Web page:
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'Medicine man' arrested, charged in peyote flap

A self-described "medicine man" from Utah was arrested and charged on Thursday for illegal possession and distribution of peyote and for misrepresenting himself as an American Indian in order to obtain the hallucinogen.

A federal grand jury indicted James "Flaming Eagle" Mooney, 61, his wife and another "medicine man" for their use of peyote. The drug is considered illegal except for federally recognized tribal members who belong to the Native American Church.

Mooney and his co-conspirators don't qualify, federal authorities say. Yet Mooney held himself out as a bona-fide church member in order to obtain peyote, they say. Mooney claims Seminole ancestry but is not a member of any federally recognized tribe.

The federal charges come after Mooney was cleared of violating state law against peyote. The Utah Supreme Court said the language of the law doesn't prohibit non-Indians who claim to belong to the church.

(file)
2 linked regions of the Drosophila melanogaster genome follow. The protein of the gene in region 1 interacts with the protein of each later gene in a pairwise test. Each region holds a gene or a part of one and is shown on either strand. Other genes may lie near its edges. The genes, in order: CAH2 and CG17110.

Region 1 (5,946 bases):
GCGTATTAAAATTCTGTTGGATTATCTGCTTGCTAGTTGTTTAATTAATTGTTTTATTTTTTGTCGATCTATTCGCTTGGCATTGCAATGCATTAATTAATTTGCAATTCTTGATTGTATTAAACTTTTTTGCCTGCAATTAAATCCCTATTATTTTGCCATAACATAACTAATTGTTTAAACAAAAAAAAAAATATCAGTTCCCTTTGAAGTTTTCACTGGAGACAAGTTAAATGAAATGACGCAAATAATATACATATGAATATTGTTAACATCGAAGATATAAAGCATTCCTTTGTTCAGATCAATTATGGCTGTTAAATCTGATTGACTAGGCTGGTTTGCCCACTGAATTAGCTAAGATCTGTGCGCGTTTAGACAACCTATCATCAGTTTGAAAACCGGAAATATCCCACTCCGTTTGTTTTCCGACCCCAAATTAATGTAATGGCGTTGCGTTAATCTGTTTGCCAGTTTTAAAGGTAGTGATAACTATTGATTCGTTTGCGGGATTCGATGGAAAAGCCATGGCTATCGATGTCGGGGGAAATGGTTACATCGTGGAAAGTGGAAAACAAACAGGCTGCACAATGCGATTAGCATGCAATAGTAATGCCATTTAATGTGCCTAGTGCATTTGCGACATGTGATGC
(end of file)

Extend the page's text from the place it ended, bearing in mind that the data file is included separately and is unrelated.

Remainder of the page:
Mooney started the Oklevueha Earthwalks Native American Church, which is not accepted as legitimate by other Native American Church leaders. The Utah Native American Church said it welcomes the prosecution of Mooney.

Get the Story:
Peyote advocate charged with illegal possession, distribution (The Salt Lake Tribune 6/24)
Utah trio indicted on peyote charges (AP 6/24)
Mooneys arrested for distribution, possession of peyote (The Provo Daily Herald 6/24)

Peyote Decision:
State of Utah v. Mooney (June 22, 2004) (7/12)

Relevant Links:
Utah Native American Church -

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